Research Ethics Roundup: Creating Data Donation Systems, Late-Stage Trials and Drug Costs, Using Drones for Animal Research, USDA Reacts to Public Criticism

This week’s Research Ethics Roundup highlights the argument for treating medical data donations like organ donations, bioethicists’ suggestions for how to lower drug costs, how Australian animal researchers are using unpiloted drones, and the US Department of Agriculture (USDA)’s decision to re-publish a portion of the Animal Welfare Act records that they previously removed.

Why You Should Donate Your Data (as Well as Your Organs) When You Die
In a piece for The Conversation, David Martin Shaw, J. Valérie Gross, and Thomas C. Erren highlight the benefits of choosing to donate your medical data before you die. The authors also propose that national data donation systems be set up and modeled on organ donation registries. These systems would allow patients to control how their medical data is shared both while they are living and after they’ve died.

Improving FDA Evaluations without Jeopardizing Safety and Efficacy
In this opinion piece for The Scientist, John D. Loike and Jennifer Miller argue that policymakers who wish to address the high cost of drug development should not curtail the use of late-stage clinical trials, but rather revisit trial transparency issues and the manner in which preclinical research is conducted. Despite federal laws requiring it, many sponsors do not publicly disclose trial results, likely resulting in unnecessary duplication of expensive research. They argue that if the FDA revisited these issues, costs could be lowered without coming at the expense of patient safety.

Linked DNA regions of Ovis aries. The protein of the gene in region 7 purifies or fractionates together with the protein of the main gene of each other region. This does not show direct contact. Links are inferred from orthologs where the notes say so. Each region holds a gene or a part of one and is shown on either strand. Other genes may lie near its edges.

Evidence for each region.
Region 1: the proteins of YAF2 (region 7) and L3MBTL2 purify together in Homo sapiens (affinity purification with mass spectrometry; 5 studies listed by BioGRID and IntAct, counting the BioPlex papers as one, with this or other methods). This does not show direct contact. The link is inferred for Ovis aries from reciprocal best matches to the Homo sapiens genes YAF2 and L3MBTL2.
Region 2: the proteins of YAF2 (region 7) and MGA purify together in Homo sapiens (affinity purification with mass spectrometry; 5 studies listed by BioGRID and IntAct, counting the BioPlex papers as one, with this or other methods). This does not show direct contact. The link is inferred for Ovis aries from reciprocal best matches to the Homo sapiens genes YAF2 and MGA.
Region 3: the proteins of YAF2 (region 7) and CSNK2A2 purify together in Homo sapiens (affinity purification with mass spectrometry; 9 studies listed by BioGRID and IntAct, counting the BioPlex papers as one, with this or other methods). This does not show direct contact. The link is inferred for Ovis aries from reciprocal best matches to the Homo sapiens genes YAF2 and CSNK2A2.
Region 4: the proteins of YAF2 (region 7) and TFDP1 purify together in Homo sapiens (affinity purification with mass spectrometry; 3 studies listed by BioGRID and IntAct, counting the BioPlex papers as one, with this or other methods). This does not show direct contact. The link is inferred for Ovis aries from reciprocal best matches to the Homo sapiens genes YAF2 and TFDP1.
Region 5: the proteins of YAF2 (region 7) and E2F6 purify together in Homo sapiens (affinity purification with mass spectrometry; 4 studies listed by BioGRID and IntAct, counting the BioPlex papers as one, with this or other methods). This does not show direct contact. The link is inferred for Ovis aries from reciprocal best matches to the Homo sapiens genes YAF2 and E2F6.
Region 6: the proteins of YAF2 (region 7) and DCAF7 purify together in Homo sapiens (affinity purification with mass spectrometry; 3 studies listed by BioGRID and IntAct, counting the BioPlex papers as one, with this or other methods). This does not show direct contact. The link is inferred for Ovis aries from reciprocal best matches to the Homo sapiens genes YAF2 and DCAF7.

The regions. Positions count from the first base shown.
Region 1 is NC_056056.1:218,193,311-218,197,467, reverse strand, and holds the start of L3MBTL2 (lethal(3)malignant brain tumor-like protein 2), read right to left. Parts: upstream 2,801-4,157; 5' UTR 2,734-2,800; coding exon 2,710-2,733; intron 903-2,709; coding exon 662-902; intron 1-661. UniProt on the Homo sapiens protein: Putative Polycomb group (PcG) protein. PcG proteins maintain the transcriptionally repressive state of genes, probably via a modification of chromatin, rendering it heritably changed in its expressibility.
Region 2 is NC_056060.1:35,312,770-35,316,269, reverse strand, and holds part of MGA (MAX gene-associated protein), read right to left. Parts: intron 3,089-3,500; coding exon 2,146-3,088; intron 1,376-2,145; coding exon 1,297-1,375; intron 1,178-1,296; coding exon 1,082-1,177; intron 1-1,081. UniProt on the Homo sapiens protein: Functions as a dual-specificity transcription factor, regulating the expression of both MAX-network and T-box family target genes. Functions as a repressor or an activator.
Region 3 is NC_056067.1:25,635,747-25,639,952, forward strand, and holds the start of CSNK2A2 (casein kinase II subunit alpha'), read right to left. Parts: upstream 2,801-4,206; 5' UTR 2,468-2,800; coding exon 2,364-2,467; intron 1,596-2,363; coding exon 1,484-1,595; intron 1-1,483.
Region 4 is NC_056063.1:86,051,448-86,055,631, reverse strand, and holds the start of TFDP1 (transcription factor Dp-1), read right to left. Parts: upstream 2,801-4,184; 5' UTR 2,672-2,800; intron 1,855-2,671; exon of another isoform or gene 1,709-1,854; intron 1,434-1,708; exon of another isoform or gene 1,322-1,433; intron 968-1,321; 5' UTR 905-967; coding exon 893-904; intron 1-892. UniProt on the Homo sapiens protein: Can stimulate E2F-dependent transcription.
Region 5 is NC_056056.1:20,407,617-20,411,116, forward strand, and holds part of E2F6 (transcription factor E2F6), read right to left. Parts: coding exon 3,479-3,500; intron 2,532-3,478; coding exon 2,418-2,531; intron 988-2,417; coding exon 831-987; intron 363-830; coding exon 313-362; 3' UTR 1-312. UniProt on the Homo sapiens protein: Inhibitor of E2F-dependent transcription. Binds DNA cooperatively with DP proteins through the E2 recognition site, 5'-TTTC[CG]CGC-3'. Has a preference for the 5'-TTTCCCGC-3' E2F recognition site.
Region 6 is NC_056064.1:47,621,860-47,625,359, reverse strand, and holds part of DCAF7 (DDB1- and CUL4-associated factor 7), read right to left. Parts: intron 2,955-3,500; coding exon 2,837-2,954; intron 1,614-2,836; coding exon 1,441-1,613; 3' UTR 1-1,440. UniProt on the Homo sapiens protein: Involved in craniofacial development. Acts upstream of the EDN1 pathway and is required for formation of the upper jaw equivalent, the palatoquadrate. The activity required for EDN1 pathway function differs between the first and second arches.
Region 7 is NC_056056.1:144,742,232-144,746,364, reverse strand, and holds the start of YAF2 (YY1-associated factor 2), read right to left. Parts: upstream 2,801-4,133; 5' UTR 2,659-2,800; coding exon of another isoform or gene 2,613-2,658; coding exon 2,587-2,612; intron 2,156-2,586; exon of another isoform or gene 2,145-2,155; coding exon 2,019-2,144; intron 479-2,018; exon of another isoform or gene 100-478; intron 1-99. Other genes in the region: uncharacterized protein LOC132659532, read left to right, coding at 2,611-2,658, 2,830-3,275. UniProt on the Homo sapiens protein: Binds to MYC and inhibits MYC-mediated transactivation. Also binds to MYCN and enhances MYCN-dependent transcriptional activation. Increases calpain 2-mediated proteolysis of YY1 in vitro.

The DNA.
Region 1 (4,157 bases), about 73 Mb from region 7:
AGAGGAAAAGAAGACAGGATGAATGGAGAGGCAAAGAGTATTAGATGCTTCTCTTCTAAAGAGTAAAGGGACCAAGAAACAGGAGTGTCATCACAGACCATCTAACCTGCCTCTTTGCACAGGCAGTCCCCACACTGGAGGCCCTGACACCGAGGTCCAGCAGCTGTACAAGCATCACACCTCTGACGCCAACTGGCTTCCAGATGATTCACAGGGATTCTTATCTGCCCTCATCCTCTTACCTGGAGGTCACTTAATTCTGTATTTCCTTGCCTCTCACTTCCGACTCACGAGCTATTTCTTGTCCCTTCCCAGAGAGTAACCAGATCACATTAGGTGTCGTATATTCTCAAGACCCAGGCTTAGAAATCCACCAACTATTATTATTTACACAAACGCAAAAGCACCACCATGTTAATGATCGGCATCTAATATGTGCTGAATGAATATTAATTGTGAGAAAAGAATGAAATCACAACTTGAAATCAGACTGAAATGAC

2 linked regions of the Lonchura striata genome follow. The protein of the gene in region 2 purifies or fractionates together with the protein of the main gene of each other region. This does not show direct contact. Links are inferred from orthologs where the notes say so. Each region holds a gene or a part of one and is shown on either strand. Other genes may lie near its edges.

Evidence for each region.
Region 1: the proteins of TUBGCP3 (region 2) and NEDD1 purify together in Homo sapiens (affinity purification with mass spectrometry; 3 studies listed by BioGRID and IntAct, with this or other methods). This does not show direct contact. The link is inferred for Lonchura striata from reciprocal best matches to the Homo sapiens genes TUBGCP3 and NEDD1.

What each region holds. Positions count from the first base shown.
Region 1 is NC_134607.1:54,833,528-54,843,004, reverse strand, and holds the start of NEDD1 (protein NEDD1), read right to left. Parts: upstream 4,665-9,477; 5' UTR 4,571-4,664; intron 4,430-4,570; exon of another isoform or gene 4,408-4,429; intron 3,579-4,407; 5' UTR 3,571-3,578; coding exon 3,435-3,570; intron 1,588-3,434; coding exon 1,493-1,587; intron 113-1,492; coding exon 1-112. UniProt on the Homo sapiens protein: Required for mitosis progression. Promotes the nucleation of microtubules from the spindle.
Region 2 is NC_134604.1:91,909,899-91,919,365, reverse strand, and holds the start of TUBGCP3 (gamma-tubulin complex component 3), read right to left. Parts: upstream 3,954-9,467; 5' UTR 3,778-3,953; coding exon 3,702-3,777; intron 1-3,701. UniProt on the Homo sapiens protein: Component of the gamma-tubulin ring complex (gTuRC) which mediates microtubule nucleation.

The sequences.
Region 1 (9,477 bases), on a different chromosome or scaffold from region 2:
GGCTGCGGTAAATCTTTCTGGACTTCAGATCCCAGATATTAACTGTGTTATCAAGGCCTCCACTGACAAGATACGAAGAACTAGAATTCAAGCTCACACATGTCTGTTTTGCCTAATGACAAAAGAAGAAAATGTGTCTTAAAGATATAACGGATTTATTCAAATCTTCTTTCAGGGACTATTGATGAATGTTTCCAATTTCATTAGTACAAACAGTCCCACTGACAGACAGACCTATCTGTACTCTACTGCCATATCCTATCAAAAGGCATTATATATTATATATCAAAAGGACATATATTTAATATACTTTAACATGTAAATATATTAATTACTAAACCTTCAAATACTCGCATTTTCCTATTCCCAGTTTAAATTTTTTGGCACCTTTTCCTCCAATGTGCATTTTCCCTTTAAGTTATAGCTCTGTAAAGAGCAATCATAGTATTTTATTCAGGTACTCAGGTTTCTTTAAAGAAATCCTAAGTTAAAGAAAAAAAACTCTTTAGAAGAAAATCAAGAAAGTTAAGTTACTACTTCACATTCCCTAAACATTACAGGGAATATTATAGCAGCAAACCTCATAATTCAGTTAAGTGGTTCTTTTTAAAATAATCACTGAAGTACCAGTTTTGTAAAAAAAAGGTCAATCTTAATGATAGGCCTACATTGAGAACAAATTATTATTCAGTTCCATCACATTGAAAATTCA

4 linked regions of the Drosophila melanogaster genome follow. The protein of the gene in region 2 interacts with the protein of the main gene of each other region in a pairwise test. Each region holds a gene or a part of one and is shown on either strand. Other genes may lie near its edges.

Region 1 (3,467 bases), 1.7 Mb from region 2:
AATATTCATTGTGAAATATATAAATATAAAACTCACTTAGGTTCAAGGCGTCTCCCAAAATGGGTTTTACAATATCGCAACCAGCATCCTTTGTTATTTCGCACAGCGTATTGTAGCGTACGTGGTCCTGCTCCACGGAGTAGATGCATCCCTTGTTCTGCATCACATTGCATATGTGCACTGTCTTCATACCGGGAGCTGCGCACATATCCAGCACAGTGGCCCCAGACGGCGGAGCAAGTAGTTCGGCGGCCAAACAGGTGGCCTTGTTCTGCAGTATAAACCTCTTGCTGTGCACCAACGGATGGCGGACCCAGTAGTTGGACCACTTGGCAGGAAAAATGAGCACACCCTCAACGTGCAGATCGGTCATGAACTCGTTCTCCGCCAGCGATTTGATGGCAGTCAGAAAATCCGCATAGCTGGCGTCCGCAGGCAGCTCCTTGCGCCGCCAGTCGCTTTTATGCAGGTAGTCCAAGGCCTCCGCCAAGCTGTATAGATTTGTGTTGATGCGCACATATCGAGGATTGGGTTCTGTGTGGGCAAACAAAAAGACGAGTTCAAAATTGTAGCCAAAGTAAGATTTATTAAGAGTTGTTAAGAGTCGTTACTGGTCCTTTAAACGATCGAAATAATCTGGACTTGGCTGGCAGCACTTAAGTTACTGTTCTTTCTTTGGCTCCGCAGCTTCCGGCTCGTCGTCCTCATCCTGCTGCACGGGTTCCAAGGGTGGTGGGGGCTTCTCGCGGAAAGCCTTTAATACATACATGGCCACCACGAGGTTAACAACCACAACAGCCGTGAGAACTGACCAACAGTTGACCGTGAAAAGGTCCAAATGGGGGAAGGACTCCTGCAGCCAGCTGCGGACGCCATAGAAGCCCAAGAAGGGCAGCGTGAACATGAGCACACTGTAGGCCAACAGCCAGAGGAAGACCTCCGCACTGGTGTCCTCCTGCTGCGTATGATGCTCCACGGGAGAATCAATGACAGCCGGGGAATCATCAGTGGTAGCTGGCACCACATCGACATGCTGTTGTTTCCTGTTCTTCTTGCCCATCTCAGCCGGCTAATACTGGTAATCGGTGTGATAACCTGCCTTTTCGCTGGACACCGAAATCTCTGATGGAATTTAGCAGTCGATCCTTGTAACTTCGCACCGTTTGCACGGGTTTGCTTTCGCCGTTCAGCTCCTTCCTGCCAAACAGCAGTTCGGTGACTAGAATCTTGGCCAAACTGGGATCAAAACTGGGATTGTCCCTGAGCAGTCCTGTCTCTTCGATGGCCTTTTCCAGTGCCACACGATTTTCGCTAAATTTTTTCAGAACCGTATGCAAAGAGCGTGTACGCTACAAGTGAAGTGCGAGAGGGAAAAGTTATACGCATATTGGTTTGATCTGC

Why Drones are a Game-Changer for Animal Research
Ariel Bogle reports for Mashable on Australian scientists’ use of unpiloted drones to track animal behavior. This new method is less disruptive than tracking animals on foot or by plane, since the researchers can simply attach small transmitters to the animals to ensure that they receive a radio signal on the animal’s progress. In developing standards for the use of such drones, the researchers also developed an animal-drone code of conduct to address ethical concerns.

USDA Republishes Some of the Missing Animal Welfare Act Records
In response to public uproar, the USDA has re-posted some animal research inspection records they removed from their public website in early February. As Elizabeth Doughman explains for ALN Magazine, both supporters and opponents of biomedical research with animals saw the USDA’s move as contrary to the spirit of transparency. The re-posted records detailing Animal Welfare Act (AWA) violations only cover a portion of AWA-covered institutions, such as federal research facilities.